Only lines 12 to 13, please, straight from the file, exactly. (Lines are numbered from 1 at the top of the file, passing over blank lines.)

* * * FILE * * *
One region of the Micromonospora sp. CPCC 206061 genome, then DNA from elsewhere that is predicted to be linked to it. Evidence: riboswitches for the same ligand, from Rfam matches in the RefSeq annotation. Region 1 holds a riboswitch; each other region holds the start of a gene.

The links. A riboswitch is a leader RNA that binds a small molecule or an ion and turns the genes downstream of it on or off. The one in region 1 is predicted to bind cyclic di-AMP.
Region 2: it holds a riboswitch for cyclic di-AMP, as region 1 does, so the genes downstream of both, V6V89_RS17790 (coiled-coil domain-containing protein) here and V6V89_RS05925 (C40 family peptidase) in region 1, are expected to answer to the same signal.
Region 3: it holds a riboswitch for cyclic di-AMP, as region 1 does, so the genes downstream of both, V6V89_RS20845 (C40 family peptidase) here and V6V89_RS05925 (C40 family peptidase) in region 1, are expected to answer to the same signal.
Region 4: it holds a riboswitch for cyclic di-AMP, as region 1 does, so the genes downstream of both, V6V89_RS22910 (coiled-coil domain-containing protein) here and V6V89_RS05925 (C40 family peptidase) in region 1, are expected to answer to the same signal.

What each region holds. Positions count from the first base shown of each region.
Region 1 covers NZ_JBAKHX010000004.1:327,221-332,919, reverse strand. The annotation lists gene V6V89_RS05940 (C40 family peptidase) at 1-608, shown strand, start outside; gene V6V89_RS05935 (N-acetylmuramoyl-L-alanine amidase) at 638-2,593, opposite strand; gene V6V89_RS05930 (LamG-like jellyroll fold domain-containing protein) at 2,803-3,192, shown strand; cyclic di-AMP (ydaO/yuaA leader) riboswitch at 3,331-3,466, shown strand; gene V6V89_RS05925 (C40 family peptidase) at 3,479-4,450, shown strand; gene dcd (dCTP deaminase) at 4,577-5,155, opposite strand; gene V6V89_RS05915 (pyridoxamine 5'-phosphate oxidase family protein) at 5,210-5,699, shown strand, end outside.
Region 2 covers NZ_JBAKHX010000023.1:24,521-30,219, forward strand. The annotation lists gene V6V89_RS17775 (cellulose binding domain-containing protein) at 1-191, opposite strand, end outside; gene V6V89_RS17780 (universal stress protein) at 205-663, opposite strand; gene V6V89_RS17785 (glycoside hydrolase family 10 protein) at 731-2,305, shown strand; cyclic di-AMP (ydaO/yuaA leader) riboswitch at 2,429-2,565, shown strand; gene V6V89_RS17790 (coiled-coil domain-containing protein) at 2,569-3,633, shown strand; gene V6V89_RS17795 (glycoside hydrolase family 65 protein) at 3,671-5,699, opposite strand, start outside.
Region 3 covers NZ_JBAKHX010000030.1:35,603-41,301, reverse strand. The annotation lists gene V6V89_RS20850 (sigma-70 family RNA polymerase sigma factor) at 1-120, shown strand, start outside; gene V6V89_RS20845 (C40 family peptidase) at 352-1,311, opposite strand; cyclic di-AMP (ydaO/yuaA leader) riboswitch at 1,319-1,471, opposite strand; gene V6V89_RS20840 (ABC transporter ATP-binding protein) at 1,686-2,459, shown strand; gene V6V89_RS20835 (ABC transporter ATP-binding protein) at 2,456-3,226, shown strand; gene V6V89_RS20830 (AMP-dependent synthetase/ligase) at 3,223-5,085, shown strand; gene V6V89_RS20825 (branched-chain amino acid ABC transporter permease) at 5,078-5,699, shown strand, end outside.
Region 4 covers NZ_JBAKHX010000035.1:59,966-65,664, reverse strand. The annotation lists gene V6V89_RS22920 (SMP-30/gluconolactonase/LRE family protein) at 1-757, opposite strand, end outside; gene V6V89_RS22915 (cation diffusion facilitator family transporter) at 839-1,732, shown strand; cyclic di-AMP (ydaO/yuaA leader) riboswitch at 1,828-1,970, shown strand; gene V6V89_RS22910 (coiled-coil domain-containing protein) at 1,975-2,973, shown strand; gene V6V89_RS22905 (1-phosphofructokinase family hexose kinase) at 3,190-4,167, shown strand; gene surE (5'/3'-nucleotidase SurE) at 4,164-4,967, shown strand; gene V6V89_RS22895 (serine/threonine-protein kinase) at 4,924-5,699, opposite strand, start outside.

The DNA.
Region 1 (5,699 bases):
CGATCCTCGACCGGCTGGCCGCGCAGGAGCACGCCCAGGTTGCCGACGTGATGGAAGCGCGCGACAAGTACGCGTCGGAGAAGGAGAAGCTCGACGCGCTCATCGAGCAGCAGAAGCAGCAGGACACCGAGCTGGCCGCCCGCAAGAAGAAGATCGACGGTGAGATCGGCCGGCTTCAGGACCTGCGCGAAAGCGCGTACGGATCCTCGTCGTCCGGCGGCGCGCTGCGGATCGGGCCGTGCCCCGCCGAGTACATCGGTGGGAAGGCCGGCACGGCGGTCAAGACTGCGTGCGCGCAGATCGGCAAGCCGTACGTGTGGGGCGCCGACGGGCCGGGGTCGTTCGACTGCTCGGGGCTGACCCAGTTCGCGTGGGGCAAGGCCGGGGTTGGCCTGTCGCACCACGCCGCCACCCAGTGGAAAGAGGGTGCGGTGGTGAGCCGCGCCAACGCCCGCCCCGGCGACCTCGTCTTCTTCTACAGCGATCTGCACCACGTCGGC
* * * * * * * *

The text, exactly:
Region 1 (5,699 bases):
CGATCCTCGACCGGCTGGCCGCGCAGGAGCACGCCCAGGTTGCCGACGTGATGGAAGCGCGCGACAAGTACGCGTCGGAGAAGGAGAAGCTCGACGCGCTCATCGAGCAGCAGAAGCAGCAGGACACCGAGCTGGCCGCCCGCAAGAAGAAGATCGACGGTGAGATCGGCCGGCTTCAGGACCTGCGCGAAAGCGCGTACGGATCCTCGTCGTCCGGCGGCGCGCTGCGGATCGGGCCGTGCCCCGCCGAGTACATCGGTGGGAAGGCCGGCACGGCGGTCAAGACTGCGTGCGCGCAGATCGGCAAGCCGTACGTGTGGGGCGCCGACGGGCCGGGGTCGTTCGACTGCTCGGGGCTGACCCAGTTCGCGTGGGGCAAGGCCGGGGTTGGCCTGTCGCACCACGCCGCCACCCAGTGGAAAGAGGGTGCGGTGGTGAGCCGCGCCAACGCCCGCCCCGGCGACCTCGTCTTCTTCTACAGCGATCTGCACCACGTCGGC